and cottons, applique and embroidery. Orissa was also known
for it's brass and bell metal work, lacquered boxes and toys,
intricate ivory, wood and stone carvings, patta painting and
palm leaf engraving, basket weaving and numerous other colorful
crafts. Often, decorative techniques relied on folk idioms
as in the painted, circular playing cards known as Ganjifas.
Cuttack became the centre for lace-like exquisite silver filigree
work, (known as Tarakashi) when Orissa was brought under Mughal
Language and Idealogy
Buddhism and Jainism played an important role in the cultural
and philosophical developments of early Oriya civilization.
Most Buddhist and Jain texts were written in Pali-Prakrit
and the Prakrita Sarvasva, a celebrated Prakrit grammar text
was authored by Markandeya Das, an Oriya. Kharavela's Hatigumpha
inscription is in Pali, leading to the speculation that Pali
may have been the original language of the Oriya people.
the 7th C. AD, Brahminism had also become influential, especially
in the courts and Hiuen Tsang (the well-known Chinese chronicler)
observed how Buddhist Viharas and Brahminic temples flourished
side by side. And although royal inscriptions of this time
were in Sanskrit, the most commonly spoken language was not,
and according to Hiuen Tsang appeared to be quite distinct
from the language of Central India, and may have been a precursor
of modern day Oriya.
even as the Bhauma Kings of the 6th-8th C issued edicts in
Sanskrit, they patronized numerous Buddhist institutions and
the art, architecture and poetry of the period reflected the
popularity of Buddhism in the region.
Orissa's Buddhism came to be modulated by strong Tantric influences,
while a more traditional Vedic and Brahminical version of
Hinduism was brought to Orissa by Brahmins from Kannauj. Shaivism
from the South was institutionalized in Puri. In addition,
the majority of Orissa's adivasis continued to practice some
form of animism and totem-worship. Unifying all these different
traditions was the Shiva-Shakti cult which evolved from an
amalgamation of Shaivism (worship of Shiva), Shaktism (worship
of the Mother Goddess) and the Vajrayana, or Tantric form
of Mahayana Buddism.
made possible this fusion was that apart from the formal distinctions
that separated these different religious and philosophical
trends, in practical matters, there was a growing similiarity
between them. Whereas early Buddhism and the Nyaya school
within Hinduism had laid considerable stress on rationalism
and scientific investigation of nature, later Buddhism and
the Shaivite schools both emphasized philosphical variants
of concepts first developed in the Upanishads, along with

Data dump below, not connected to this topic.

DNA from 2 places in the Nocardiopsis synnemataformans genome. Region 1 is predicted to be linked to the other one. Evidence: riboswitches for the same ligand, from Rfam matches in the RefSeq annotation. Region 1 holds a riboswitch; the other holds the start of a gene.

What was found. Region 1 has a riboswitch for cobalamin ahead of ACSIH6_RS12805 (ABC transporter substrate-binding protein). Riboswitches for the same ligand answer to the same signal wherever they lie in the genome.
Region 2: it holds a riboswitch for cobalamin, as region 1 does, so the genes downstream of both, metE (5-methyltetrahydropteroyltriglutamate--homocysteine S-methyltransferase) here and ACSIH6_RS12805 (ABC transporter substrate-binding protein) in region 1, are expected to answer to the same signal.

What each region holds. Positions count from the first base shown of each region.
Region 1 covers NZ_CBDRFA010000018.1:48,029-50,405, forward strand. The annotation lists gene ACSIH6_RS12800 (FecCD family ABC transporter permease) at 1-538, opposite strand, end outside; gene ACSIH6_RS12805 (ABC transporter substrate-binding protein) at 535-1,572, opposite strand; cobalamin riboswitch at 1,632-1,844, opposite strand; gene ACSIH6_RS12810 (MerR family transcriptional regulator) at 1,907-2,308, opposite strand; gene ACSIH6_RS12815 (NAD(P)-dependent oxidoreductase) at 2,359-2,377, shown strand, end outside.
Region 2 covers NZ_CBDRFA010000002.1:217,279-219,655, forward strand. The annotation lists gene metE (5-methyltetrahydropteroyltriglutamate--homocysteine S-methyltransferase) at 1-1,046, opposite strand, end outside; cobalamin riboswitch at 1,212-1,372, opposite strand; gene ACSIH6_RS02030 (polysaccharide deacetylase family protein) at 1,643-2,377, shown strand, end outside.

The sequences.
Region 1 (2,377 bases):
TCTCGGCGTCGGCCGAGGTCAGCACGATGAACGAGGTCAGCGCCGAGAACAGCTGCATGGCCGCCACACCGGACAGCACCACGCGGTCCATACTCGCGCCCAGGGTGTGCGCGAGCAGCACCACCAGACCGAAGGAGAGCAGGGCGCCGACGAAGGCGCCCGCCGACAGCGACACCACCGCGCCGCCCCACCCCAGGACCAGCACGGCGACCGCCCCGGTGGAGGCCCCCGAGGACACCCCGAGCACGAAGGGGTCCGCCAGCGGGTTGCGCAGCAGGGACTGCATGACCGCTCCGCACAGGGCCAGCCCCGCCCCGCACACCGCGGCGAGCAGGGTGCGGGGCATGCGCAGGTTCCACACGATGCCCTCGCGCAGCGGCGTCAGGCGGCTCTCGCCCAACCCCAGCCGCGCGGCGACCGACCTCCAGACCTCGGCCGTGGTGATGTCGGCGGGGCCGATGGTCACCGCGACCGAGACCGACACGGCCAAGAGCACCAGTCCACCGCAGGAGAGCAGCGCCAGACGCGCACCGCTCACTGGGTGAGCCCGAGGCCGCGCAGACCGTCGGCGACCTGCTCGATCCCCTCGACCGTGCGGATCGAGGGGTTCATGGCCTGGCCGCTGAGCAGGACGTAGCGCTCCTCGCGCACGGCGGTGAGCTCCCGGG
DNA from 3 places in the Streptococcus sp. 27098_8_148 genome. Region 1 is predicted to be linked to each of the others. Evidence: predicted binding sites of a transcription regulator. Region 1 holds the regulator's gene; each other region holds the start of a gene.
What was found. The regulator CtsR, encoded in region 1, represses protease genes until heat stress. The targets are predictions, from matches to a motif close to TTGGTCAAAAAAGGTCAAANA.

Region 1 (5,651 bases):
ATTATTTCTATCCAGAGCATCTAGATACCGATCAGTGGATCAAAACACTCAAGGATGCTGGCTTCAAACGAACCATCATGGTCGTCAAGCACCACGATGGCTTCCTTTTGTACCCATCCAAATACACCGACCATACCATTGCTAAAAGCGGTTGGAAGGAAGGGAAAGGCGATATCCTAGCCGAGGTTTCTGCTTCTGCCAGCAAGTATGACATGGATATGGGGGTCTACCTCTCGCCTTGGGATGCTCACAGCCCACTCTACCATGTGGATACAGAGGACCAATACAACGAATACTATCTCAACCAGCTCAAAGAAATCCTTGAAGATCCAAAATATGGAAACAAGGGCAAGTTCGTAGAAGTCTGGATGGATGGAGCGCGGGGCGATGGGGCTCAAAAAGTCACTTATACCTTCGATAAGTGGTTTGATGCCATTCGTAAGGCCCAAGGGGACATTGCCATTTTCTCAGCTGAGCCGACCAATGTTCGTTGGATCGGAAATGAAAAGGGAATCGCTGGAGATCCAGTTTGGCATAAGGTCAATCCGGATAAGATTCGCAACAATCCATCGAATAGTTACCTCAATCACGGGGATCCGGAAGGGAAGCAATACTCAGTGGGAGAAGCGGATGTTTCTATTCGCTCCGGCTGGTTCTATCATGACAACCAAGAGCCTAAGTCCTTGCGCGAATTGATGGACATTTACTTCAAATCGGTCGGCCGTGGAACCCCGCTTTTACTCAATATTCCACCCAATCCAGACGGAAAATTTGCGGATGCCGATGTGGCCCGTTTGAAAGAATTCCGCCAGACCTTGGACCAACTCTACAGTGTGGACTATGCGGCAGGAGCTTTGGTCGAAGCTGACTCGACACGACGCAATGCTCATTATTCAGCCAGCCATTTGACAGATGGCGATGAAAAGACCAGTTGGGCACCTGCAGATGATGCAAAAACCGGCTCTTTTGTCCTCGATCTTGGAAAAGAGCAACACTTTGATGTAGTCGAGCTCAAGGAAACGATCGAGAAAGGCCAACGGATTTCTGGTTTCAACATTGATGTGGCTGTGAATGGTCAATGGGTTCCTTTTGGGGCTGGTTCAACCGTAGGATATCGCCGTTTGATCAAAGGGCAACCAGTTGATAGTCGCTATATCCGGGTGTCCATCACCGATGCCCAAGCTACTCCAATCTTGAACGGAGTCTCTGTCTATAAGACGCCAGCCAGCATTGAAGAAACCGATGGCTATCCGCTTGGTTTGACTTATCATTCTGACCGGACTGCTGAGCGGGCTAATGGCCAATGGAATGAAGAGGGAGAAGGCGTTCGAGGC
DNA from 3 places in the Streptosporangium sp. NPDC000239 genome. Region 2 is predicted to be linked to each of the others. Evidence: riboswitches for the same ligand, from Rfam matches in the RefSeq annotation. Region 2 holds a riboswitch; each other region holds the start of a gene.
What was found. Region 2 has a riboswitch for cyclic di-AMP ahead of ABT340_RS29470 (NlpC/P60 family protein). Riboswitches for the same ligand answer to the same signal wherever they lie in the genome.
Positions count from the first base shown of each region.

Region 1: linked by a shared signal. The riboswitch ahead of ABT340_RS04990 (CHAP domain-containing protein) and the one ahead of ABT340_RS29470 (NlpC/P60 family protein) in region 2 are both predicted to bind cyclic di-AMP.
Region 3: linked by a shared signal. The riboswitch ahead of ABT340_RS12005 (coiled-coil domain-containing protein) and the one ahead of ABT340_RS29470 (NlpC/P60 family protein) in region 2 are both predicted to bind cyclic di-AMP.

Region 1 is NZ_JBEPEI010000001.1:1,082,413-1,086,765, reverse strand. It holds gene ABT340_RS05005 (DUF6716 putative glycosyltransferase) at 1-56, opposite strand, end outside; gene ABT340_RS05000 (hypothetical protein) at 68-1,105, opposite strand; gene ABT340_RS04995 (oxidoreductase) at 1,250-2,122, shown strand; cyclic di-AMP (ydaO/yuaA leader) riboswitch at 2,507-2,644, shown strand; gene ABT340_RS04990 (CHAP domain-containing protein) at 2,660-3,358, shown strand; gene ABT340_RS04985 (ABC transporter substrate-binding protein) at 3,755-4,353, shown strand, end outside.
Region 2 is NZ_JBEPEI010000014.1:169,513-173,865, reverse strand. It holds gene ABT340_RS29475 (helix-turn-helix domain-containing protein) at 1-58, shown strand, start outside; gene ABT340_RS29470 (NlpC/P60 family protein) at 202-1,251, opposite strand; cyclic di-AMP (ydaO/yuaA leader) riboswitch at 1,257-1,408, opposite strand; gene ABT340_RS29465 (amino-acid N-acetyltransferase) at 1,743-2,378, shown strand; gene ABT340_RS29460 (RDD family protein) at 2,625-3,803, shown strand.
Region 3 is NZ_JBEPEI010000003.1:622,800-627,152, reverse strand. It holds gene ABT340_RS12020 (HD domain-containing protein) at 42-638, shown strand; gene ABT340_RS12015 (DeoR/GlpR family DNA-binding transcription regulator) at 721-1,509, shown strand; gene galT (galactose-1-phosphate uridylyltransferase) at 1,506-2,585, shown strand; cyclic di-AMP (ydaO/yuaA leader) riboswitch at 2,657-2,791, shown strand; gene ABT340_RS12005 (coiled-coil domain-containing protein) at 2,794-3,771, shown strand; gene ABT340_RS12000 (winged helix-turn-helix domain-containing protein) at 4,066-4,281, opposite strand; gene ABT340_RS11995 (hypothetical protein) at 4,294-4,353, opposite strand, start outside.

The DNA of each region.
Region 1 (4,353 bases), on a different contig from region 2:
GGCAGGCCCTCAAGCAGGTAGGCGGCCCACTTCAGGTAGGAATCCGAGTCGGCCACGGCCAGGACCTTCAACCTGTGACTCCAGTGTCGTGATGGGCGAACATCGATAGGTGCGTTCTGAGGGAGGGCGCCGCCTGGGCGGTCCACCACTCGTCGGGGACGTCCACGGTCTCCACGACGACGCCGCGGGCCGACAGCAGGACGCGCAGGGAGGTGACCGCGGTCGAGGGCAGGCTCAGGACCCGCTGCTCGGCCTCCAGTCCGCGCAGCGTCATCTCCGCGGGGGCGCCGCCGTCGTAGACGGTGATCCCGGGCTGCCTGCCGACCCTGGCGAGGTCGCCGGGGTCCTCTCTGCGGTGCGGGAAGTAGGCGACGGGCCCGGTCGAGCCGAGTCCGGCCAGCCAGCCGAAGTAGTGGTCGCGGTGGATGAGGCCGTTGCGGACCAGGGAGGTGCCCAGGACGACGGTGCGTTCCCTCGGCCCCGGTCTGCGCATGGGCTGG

mysticism and devotion. Tantrism had also developed along
a dual track - on the one hand it had laid emphasis on gaining
practical knowledge and a clear understanding of nature -
on the other, it too came steeped in mysticism and magic.
the same time, the Buddhist ethos had created an environment
where compromise was preferred to confrontation. This allowed
tribal deities and gods and goddesses associated with numerous
fertility cults to be integrated into the Hindu pantheon.
Tantric constructs also met with some degree of approval.
Tantrism emphasized the erotic as a means to spiritual salvation,
the culture of austerity and sexual abstinence that had pervaded
early Buddhism was replaced with an unapologetic embrace of
all that was erotic.
some other parts of India, Oriya society had not yet been
deeply differentiated by caste, and egalitarian values remained
well-ingrained amongst the peasant masses. Hence, any idealogy
that championed a hierarchical division of society would have
been unacceptable. The Shiva Shakti cult was a compromise
in that while it did not exclude social inequality, it did
not preclude social mobility either. In fact, the cult became
popular precisely because it articulated the possibility of
upward mobility through the acquisition of knowledge, skill
or energetic personal effort.
influences were of particular import for the survival of the
Yogini cults in Orissa. The Yogini cults concentrated on worship
of the shakti (female life force), with a belief in the efficacy
of magic ritual. In ancient texts, Yoginis are depicted as
consorts of Yogis, and like their male companions practiced
yoga to gain mastery over science and acquire magical powers.
Some tantric schools associated with the Yogini cults such
as the Kaula Marga prescribed Maithuna (sexual intercourse)
with outcast women or women of low caste as the most consummate
soul-lifting experience. Although Yogini cults were not unique
to Orissa, two out of four surviving Yogini temples are to
be found in Hirapur and Ranipur-Jharial.
Hirapur temple is ascribed to the Bhauma and Somavansi rulers
of Orissa (mid 8th - mid 10th C. AD) who were known for their
eclectic liberalism and noted for their patronage of philosophy,
art, architecture and literature.
the literature of the court and the intelligentsia was primarily
written in Sanskrit, and included a variety of commentaries
and theoretical treatises on religion, politics, art and literature
as well as reworks of the epics, popular literature in Oriya
initially focused on folk tales, ballades, creation myths,
devotional songs, love poetry and erotica.